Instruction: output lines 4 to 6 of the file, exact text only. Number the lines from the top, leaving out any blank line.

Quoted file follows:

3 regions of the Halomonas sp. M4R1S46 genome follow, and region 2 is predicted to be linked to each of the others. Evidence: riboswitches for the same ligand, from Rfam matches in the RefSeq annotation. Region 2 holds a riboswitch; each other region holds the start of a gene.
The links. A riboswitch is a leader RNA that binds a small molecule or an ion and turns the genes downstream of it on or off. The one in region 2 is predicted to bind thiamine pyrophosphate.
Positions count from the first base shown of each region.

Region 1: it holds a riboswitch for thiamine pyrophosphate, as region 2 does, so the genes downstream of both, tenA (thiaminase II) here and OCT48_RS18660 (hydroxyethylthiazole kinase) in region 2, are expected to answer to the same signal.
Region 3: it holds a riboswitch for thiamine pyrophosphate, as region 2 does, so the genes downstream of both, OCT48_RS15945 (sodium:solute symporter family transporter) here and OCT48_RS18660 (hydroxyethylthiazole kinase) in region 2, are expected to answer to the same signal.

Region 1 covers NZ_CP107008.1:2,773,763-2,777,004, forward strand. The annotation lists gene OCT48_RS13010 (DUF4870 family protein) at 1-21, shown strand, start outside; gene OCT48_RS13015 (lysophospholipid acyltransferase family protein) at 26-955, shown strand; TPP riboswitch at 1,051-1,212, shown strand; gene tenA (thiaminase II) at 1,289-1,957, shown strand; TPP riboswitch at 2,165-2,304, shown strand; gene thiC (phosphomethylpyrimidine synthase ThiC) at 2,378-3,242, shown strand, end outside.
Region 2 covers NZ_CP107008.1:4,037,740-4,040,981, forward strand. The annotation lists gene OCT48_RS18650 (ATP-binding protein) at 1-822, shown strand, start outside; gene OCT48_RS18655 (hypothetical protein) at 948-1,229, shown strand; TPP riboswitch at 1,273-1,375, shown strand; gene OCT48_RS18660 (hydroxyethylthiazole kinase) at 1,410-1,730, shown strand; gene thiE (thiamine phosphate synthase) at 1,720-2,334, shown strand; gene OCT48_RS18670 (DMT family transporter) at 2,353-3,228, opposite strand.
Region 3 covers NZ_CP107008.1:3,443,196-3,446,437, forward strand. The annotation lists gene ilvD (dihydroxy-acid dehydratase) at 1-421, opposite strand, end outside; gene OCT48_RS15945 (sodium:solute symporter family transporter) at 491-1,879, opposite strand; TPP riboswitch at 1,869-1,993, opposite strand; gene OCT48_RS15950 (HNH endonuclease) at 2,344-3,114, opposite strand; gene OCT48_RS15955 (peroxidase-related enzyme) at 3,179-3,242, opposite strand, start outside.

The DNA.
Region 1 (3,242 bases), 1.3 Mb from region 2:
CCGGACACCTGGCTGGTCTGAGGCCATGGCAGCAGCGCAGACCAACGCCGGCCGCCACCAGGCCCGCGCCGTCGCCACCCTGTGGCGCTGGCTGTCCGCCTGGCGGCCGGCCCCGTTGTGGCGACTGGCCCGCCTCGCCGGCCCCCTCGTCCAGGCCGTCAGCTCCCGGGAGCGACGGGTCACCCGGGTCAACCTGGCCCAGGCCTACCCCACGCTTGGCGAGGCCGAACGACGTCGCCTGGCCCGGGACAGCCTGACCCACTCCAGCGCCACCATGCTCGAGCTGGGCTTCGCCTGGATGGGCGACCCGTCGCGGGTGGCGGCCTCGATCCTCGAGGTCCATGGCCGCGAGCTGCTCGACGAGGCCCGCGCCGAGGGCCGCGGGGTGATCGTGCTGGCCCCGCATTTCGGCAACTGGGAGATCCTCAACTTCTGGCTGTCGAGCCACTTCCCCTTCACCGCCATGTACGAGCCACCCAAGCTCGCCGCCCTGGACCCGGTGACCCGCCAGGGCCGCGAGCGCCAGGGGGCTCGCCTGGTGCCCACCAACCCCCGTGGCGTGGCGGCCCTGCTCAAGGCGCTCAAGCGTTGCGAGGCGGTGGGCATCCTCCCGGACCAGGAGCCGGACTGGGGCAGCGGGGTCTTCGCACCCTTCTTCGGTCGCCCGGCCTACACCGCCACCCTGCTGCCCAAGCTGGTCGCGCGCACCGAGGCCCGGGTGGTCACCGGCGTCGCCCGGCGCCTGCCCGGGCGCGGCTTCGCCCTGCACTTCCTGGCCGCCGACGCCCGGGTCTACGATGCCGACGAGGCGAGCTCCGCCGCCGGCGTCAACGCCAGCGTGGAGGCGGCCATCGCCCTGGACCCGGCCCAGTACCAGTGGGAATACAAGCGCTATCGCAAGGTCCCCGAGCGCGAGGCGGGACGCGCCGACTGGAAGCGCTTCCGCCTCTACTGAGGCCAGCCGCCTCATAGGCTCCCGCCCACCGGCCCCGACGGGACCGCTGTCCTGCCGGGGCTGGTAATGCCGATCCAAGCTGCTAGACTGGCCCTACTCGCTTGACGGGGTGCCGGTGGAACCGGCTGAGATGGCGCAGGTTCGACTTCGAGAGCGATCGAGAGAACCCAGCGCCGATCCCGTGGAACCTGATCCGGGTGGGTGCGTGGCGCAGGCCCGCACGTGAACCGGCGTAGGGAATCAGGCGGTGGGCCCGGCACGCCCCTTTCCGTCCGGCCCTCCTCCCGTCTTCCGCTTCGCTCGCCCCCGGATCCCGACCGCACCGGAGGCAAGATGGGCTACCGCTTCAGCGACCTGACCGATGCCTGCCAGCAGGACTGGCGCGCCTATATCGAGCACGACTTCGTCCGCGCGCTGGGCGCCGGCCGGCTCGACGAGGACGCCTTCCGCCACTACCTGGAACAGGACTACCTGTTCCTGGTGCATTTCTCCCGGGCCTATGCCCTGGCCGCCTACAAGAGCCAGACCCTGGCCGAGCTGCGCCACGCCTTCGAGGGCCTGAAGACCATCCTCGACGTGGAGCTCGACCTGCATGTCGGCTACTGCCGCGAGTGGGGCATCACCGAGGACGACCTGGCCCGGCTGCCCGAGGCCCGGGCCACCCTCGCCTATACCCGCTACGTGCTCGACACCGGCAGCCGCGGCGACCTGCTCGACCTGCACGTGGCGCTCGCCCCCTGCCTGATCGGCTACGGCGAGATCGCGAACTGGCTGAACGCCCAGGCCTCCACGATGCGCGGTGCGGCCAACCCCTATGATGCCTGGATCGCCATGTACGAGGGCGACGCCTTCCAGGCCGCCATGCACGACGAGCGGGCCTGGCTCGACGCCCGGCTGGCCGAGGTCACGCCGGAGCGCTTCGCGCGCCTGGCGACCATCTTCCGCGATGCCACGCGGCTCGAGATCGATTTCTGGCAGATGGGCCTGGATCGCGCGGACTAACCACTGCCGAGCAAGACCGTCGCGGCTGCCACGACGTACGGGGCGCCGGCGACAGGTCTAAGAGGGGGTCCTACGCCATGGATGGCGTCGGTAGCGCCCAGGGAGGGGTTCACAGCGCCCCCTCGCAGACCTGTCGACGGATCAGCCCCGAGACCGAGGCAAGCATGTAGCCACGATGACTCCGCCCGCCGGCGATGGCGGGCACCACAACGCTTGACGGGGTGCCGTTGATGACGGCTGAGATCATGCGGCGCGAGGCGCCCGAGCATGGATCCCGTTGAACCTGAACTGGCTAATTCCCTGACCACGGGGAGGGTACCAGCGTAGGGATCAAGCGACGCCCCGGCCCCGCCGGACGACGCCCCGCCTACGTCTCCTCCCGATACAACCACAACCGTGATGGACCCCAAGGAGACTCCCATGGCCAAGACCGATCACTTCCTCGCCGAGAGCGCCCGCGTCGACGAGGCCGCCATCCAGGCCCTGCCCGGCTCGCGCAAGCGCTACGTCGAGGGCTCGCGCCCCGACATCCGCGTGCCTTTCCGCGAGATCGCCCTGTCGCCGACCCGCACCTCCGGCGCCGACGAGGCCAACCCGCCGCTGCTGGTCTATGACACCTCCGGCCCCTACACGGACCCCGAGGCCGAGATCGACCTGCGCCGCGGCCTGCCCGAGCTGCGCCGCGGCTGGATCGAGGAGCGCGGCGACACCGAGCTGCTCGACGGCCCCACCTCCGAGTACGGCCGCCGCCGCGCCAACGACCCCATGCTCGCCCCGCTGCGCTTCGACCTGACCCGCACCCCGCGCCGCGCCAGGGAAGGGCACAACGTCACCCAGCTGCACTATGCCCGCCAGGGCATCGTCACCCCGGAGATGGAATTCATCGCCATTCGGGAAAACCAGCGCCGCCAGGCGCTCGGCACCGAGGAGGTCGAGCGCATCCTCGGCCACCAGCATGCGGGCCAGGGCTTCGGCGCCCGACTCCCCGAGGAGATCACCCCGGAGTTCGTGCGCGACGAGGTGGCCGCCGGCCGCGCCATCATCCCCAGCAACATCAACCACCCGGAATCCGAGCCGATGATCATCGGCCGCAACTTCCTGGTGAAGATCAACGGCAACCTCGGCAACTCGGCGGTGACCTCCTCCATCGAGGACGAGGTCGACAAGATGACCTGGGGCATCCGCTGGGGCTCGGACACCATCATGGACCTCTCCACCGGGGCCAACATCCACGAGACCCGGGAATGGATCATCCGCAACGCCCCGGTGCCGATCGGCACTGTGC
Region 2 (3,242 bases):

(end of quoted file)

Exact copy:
Region 1: it holds a riboswitch for thiamine pyrophosphate, as region 2 does, so the genes downstream of both, tenA (thiaminase II) here and OCT48_RS18660 (hydroxyethylthiazole kinase) in region 2, are expected to answer to the same signal.
Region 3: it holds a riboswitch for thiamine pyrophosphate, as region 2 does, so the genes downstream of both, OCT48_RS15945 (sodium:solute symporter family transporter) here and OCT48_RS18660 (hydroxyethylthiazole kinase) in region 2, are expected to answer to the same signal.

Region 1 covers NZ_CP107008.1:2,773,763-2,777,004, forward strand. The annotation lists gene OCT48_RS13010 (DUF4870 family protein) at 1-21, shown strand, start outside; gene OCT48_RS13015 (lysophospholipid acyltransferase family protein) at 26-955, shown strand; TPP riboswitch at 1,051-1,212, shown strand; gene tenA (thiaminase II) at 1,289-1,957, shown strand; TPP riboswitch at 2,165-2,304, shown strand; gene thiC (phosphomethylpyrimidine synthase ThiC) at 2,378-3,242, shown strand, end outside.